It was validating when I was talking to my sister-in-law though, when I was telling her about the culture in our old downtown neighborhood and the "social rules" among the moms, about how strict and  fundie liberal one has to be to fit in.  The whole psuedo-science thing came up ... like no matter how many times you present scientific evidence that vaccines are safer than no vaccines the argument comes back as "those scientific studies are backed by big pharmaceutical and the real truth is in bizarre websites you find on the internet and with that scientist who was arrested for falsifying data because he is so much more trustworthy than other scientists because he was framed!"  Oh ... and now is a good time to use the word "quantum" again.  Anyway, it was validating that my sister-in-law (who has lived all over the East Coast and went to college in NYC so she's not what people would blow-off as "typical Southern") rolled her eyes and said, "That would drive me crazy! I don't know how you live there!" I don't anymore - the rural suburbs is a lot different and a lot easier.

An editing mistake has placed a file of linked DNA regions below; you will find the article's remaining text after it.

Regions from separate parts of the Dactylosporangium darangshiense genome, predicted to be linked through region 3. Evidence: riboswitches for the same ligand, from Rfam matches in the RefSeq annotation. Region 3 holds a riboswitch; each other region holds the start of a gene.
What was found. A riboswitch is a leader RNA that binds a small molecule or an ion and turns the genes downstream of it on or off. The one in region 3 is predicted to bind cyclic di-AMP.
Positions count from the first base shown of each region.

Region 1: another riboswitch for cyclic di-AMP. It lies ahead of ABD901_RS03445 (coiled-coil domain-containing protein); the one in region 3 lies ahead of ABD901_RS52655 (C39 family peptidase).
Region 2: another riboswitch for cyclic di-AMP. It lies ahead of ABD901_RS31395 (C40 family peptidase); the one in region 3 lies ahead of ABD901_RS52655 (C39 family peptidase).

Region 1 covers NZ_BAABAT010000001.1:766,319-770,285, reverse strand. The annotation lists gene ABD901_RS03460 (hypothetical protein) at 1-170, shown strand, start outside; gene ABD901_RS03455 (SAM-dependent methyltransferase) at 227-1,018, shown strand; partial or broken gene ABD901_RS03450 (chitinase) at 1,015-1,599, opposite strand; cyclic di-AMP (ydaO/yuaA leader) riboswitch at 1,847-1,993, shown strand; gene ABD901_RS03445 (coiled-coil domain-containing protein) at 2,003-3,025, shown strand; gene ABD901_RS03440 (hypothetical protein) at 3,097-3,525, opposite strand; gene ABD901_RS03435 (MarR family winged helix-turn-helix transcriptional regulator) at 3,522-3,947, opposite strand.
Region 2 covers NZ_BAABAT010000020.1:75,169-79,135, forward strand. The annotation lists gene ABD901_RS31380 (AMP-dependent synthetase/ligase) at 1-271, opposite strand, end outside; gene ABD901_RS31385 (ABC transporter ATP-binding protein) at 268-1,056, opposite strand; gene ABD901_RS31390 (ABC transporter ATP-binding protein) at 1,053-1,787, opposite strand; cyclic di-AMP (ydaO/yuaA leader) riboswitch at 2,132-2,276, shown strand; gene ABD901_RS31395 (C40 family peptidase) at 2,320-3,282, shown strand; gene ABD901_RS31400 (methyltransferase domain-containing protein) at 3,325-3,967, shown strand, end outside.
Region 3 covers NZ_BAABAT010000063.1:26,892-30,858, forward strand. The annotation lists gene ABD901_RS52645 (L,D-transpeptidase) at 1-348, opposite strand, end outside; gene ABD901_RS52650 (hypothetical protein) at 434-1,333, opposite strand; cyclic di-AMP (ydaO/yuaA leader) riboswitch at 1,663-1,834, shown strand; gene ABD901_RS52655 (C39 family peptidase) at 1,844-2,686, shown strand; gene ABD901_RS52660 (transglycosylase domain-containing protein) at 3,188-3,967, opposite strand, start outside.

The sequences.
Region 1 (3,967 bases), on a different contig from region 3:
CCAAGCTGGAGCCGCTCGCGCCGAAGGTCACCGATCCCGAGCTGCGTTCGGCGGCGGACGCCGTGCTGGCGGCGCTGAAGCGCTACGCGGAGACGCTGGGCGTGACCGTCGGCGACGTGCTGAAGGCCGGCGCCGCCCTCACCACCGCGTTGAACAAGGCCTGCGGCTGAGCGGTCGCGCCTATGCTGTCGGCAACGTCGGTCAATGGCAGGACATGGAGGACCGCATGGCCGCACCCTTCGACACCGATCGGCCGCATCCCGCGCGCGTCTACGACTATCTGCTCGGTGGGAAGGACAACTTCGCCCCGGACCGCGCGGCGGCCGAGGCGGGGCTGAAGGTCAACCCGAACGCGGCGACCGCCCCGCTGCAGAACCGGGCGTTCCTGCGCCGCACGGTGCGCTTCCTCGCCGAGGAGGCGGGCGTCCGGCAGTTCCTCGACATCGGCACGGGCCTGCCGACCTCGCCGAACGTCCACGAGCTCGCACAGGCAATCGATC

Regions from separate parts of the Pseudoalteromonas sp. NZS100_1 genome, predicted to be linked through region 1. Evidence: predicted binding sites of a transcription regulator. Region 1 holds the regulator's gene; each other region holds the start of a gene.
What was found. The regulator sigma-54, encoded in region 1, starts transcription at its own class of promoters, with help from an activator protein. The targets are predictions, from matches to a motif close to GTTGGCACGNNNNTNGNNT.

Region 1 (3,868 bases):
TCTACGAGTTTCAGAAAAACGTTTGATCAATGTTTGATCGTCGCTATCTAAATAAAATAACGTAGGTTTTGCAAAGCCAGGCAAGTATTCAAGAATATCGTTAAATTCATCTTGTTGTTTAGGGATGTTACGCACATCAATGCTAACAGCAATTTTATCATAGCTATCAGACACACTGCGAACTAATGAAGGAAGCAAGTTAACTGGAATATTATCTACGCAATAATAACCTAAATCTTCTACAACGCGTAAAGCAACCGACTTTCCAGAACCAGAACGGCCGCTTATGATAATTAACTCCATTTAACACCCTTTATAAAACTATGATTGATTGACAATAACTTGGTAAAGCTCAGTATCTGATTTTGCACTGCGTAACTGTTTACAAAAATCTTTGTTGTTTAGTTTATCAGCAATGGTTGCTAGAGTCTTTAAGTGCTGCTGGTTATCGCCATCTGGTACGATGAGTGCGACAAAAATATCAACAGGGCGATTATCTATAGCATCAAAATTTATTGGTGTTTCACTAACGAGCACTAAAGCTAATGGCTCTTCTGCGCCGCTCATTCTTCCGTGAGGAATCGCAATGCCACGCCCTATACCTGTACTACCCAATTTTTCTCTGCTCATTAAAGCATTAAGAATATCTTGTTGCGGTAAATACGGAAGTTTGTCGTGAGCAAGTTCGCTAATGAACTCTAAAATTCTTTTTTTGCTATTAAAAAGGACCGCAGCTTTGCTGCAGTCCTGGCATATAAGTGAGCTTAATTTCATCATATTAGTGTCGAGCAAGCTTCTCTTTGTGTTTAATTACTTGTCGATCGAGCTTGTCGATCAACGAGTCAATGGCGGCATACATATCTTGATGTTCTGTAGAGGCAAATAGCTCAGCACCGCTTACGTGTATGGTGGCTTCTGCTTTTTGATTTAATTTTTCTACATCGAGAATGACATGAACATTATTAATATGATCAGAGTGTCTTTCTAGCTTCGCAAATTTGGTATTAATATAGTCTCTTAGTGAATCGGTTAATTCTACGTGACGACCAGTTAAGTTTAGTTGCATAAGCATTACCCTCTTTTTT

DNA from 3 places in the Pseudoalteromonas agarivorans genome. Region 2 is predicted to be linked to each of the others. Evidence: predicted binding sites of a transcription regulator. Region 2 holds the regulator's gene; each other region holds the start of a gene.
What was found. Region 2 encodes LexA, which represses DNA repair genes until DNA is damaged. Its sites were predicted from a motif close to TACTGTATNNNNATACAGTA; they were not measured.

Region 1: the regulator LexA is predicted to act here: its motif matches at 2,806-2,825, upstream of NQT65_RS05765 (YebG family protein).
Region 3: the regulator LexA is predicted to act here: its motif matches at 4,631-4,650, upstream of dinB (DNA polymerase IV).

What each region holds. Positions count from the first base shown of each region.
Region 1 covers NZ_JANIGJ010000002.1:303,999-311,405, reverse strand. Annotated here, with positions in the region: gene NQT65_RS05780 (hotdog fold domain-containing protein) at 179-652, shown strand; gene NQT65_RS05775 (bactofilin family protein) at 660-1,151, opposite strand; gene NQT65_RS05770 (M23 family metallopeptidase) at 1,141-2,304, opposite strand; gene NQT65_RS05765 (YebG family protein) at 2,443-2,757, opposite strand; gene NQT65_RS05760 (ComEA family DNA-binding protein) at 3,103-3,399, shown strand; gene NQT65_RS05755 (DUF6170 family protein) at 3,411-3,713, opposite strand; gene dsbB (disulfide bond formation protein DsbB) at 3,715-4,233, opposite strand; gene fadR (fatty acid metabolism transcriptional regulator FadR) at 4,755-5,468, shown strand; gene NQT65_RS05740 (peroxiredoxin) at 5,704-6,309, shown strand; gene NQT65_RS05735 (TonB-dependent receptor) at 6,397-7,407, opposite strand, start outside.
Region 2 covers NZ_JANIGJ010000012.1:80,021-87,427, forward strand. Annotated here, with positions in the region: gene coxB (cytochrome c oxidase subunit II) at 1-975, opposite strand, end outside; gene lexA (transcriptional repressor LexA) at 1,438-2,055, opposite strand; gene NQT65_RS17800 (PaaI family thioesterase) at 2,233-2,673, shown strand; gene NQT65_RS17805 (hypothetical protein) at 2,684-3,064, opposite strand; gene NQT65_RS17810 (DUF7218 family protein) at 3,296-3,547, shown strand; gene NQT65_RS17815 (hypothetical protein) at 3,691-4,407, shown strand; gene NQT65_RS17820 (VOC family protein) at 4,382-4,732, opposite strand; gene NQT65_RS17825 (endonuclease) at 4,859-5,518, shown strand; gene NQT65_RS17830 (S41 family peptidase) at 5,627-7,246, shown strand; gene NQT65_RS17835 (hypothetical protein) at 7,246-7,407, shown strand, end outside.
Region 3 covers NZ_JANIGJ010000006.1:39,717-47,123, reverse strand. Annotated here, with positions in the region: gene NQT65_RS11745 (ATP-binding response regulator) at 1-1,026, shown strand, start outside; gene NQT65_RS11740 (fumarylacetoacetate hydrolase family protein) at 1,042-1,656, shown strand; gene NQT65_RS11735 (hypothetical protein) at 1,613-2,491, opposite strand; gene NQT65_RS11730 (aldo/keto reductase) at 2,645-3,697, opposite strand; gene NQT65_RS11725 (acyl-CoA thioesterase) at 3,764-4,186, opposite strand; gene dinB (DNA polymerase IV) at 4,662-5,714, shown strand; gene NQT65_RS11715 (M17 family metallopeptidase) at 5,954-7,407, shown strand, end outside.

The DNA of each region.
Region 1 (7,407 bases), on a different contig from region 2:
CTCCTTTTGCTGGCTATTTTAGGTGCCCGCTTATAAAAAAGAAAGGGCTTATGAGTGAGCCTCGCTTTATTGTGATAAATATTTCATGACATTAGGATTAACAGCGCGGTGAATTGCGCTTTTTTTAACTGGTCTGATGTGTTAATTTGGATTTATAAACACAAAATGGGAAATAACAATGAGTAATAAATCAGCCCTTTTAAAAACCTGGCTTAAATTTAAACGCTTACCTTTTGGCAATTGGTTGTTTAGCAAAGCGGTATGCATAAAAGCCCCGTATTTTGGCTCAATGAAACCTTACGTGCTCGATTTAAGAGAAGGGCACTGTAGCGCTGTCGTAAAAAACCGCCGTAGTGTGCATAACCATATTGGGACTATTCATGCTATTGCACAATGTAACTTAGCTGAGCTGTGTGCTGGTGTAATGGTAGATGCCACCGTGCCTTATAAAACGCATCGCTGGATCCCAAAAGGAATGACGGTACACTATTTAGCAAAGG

I don't have the same politics as most of in-laws down here (except Gina's family and Don) but they don't seem to care at all which is nice.  It frustrates me when my fellow-liberals tell me I'm uneducated or worse "a fascist" when I don't agree with them.  It's very Glenn Beck of them.  Luckily, down here politics seems less a hot-button topic, at least with the folks we know.  And they just tease me and say "Oh, we'll make a conservative out of you, yet" and that's about it.